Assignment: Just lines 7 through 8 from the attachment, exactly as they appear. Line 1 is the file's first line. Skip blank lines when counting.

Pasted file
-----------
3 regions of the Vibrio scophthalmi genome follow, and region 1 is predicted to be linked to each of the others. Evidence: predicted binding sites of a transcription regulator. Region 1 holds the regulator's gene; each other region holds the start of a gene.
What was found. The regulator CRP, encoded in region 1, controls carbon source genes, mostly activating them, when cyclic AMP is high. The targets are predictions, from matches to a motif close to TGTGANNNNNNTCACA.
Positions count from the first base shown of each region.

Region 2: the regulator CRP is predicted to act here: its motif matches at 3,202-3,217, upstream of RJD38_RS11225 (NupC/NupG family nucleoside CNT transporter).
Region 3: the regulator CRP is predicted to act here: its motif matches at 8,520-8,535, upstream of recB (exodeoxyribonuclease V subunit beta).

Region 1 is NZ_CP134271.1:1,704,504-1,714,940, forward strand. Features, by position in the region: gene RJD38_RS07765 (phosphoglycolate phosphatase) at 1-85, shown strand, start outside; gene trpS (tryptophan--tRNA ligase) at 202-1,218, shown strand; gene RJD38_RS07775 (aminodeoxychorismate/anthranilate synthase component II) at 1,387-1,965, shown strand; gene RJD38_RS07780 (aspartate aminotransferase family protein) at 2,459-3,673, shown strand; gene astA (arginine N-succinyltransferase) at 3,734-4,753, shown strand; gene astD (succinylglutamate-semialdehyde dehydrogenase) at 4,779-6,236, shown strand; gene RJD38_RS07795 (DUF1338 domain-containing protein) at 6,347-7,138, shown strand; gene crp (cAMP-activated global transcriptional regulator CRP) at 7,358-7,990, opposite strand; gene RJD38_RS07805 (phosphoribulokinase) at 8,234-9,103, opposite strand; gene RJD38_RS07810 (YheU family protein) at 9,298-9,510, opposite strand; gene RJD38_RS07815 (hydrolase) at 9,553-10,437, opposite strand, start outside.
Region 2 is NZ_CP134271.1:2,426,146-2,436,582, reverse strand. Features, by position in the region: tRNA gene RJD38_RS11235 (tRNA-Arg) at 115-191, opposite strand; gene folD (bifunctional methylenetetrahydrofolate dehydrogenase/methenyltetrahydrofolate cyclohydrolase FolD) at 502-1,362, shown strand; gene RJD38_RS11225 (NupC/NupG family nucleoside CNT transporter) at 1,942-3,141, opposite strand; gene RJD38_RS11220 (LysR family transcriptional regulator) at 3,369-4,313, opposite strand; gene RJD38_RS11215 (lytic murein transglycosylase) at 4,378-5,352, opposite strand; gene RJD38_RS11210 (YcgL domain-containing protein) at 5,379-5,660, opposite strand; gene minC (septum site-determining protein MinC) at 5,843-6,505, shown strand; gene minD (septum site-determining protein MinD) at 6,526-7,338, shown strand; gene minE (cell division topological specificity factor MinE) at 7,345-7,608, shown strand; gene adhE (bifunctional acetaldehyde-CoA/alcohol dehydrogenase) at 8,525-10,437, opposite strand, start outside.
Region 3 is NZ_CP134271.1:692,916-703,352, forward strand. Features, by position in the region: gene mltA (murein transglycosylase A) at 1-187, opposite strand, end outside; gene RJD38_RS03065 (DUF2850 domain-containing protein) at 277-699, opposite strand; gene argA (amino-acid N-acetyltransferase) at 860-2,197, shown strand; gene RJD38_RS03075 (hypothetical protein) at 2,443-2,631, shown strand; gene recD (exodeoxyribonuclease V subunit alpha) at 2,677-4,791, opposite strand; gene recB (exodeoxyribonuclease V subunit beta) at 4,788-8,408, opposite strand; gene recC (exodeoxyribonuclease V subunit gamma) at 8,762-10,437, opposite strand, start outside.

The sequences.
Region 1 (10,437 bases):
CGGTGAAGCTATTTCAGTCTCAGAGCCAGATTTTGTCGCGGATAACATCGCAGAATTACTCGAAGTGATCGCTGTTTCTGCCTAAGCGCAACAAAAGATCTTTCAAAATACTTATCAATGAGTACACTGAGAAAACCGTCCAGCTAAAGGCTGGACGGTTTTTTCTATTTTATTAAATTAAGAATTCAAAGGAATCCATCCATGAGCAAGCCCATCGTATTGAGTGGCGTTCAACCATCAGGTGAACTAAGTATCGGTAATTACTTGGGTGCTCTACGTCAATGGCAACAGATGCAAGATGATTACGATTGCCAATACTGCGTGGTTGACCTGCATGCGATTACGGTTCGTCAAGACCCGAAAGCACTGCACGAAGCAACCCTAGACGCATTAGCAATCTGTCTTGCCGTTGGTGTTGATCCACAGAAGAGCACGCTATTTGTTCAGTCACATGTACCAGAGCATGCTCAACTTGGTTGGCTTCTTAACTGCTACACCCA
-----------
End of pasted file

Region 2 is NZ_CP134271.1:2,426,146-2,436,582, reverse strand. Features, by position in the region: tRNA gene RJD38_RS11235 (tRNA-Arg) at 115-191, opposite strand; gene folD (bifunctional methylenetetrahydrofolate dehydrogenase/methenyltetrahydrofolate cyclohydrolase FolD) at 502-1,362, shown strand; gene RJD38_RS11225 (NupC/NupG family nucleoside CNT transporter) at 1,942-3,141, opposite strand; gene RJD38_RS11220 (LysR family transcriptional regulator) at 3,369-4,313, opposite strand; gene RJD38_RS11215 (lytic murein transglycosylase) at 4,378-5,352, opposite strand; gene RJD38_RS11210 (YcgL domain-containing protein) at 5,379-5,660, opposite strand; gene minC (septum site-determining protein MinC) at 5,843-6,505, shown strand; gene minD (septum site-determining protein MinD) at 6,526-7,338, shown strand; gene minE (cell division topological specificity factor MinE) at 7,345-7,608, shown strand; gene adhE (bifunctional acetaldehyde-CoA/alcohol dehydrogenase) at 8,525-10,437, opposite strand, start outside.
Region 3 is NZ_CP134271.1:692,916-703,352, forward strand. Features, by position in the region: gene mltA (murein transglycosylase A) at 1-187, opposite strand, end outside; gene RJD38_RS03065 (DUF2850 domain-containing protein) at 277-699, opposite strand; gene argA (amino-acid N-acetyltransferase) at 860-2,197, shown strand; gene RJD38_RS03075 (hypothetical protein) at 2,443-2,631, shown strand; gene recD (exodeoxyribonuclease V subunit alpha) at 2,677-4,791, opposite strand; gene recB (exodeoxyribonuclease V subunit beta) at 4,788-8,408, opposite strand; gene recC (exodeoxyribonuclease V subunit gamma) at 8,762-10,437, opposite strand, start outside.